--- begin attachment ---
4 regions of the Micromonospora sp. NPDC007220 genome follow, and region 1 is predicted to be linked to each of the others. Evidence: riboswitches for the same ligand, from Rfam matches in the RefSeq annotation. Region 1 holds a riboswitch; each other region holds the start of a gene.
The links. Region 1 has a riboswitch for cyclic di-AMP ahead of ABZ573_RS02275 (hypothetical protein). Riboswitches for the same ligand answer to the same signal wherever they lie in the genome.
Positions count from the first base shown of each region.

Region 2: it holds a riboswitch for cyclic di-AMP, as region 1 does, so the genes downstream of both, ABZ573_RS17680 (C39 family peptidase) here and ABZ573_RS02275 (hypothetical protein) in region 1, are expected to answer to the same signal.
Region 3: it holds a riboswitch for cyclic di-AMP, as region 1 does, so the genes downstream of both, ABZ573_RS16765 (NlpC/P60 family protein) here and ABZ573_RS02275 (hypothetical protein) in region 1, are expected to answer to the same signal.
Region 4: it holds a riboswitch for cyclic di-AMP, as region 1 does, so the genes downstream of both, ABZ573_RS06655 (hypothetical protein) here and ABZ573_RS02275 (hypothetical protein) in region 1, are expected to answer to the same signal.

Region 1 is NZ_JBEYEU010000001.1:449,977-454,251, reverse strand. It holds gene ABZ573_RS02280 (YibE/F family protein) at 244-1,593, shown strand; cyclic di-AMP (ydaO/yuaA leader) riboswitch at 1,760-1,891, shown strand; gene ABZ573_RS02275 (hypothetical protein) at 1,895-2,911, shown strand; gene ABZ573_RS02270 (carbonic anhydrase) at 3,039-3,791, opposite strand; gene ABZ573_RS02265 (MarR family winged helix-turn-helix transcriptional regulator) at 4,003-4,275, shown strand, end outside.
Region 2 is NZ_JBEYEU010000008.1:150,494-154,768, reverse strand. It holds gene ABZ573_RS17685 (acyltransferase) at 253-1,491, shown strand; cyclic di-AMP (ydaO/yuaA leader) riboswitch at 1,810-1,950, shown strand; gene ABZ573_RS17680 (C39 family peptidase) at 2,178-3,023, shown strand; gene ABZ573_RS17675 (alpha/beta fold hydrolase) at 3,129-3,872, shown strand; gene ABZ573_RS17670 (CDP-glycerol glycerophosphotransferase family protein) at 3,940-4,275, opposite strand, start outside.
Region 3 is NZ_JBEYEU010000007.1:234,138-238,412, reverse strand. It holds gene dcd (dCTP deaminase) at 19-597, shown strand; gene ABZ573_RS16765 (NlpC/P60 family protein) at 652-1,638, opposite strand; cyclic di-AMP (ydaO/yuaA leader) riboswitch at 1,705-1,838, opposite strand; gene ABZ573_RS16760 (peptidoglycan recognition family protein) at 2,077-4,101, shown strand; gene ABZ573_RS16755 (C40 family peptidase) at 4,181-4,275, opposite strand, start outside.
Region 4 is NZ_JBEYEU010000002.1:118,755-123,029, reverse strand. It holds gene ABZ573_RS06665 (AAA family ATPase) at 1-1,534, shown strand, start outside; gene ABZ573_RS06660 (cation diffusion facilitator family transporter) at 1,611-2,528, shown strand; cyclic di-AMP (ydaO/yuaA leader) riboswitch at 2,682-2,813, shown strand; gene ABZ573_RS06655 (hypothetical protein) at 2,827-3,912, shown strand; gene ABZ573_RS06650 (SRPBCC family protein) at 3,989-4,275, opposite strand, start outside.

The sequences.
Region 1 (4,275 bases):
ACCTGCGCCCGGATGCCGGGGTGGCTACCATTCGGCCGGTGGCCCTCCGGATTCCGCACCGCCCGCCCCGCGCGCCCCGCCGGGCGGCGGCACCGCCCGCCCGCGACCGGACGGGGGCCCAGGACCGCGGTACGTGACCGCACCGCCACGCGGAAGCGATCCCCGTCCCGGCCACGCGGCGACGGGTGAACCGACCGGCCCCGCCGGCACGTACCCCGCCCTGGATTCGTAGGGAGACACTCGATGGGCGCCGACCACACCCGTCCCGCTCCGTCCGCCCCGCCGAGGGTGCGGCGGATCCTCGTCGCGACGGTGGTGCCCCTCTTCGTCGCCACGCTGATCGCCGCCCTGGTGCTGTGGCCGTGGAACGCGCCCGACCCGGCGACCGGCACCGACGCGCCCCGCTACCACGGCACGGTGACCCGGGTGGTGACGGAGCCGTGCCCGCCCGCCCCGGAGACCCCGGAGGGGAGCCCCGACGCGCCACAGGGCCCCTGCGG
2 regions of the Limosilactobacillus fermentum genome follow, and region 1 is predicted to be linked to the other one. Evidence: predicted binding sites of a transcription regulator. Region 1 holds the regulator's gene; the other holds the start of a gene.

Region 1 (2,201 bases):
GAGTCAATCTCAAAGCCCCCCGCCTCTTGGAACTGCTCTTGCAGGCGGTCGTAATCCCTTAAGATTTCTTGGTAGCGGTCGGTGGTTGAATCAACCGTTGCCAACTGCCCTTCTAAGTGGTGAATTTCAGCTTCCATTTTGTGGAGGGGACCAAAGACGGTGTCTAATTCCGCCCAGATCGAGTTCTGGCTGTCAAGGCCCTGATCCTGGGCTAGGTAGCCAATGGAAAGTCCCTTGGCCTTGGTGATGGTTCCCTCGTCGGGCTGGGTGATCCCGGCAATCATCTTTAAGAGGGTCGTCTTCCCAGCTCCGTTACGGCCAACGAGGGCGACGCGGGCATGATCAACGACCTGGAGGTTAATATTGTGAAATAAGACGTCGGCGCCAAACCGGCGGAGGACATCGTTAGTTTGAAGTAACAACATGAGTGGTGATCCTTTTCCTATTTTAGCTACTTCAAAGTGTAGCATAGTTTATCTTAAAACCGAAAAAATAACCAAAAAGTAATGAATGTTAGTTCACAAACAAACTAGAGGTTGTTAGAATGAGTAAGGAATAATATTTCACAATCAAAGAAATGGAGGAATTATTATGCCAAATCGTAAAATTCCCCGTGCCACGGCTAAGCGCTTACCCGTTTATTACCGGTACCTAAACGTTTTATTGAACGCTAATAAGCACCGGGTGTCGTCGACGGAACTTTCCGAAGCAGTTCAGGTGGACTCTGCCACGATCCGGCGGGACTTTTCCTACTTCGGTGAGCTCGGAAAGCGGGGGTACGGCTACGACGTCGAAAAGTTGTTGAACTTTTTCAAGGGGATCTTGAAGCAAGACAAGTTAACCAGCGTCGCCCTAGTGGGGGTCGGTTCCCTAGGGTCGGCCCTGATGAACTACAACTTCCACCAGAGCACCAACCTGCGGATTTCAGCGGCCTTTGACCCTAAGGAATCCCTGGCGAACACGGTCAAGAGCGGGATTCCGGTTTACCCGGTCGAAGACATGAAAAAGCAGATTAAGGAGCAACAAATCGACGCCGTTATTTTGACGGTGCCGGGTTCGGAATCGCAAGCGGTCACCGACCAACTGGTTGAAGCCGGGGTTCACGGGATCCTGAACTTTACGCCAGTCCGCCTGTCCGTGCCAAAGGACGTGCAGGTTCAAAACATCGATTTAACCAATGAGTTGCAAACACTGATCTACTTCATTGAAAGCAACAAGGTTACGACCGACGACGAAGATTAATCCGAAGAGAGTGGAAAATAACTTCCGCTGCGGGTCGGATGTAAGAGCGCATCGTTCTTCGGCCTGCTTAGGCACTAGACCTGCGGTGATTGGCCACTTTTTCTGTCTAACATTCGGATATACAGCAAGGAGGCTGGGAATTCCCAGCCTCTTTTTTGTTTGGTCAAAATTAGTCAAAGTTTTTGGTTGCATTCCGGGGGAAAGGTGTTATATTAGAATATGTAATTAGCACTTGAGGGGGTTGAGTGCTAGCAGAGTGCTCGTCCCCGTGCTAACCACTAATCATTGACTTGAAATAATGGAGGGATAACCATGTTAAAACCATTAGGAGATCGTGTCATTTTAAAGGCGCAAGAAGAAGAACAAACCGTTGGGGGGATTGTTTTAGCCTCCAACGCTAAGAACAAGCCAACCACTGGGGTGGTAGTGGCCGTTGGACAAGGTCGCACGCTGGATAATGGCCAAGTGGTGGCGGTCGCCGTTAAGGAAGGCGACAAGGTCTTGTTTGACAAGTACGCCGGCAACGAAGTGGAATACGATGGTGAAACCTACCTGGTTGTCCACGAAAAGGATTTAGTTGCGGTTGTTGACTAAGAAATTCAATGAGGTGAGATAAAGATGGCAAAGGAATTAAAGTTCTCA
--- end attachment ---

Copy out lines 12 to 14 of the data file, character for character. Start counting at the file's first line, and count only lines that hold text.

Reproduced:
Region 1 (4,275 bases):
ACCTGCGCCCGGATGCCGGGGTGGCTACCATTCGGCCGGTGGCCCTCCGGATTCCGCACCGCCCGCCCCGCGCGCCCCGCCGGGCGGCGGCACCGCCCGCCCGCGACCGGACGGGGGCCCAGGACCGCGGTACGTGACCGCACCGCCACGCGGAAGCGATCCCCGTCCCGGCCACGCGGCGACGGGTGAACCGACCGGCCCCGCCGGCACGTACCCCGCCCTGGATTCGTAGGGAGACACTCGATGGGCGCCGACCACACCCGTCCCGCTCCGTCCGCCCCGCCGAGGGTGCGGCGGATCCTCGTCGCGACGGTGGTGCCCCTCTTCGTCGCCACGCTGATCGCCGCCCTGGTGCTGTGGCCGTGGAACGCGCCCGACCCGGCGACCGGCACCGACGCGCCCCGCTACCACGGCACGGTGACCCGGGTGGTGACGGAGCCGTGCCCGCCCGCCCCGGAGACCCCGGAGGGGAGCCCCGACGCGCCACAGGGCCCCTGCGG
2 regions of the Limosilactobacillus fermentum genome follow, and region 1 is predicted to be linked to the other one. Evidence: predicted binding sites of a transcription regulator. Region 1 holds the regulator's gene; the other holds the start of a gene.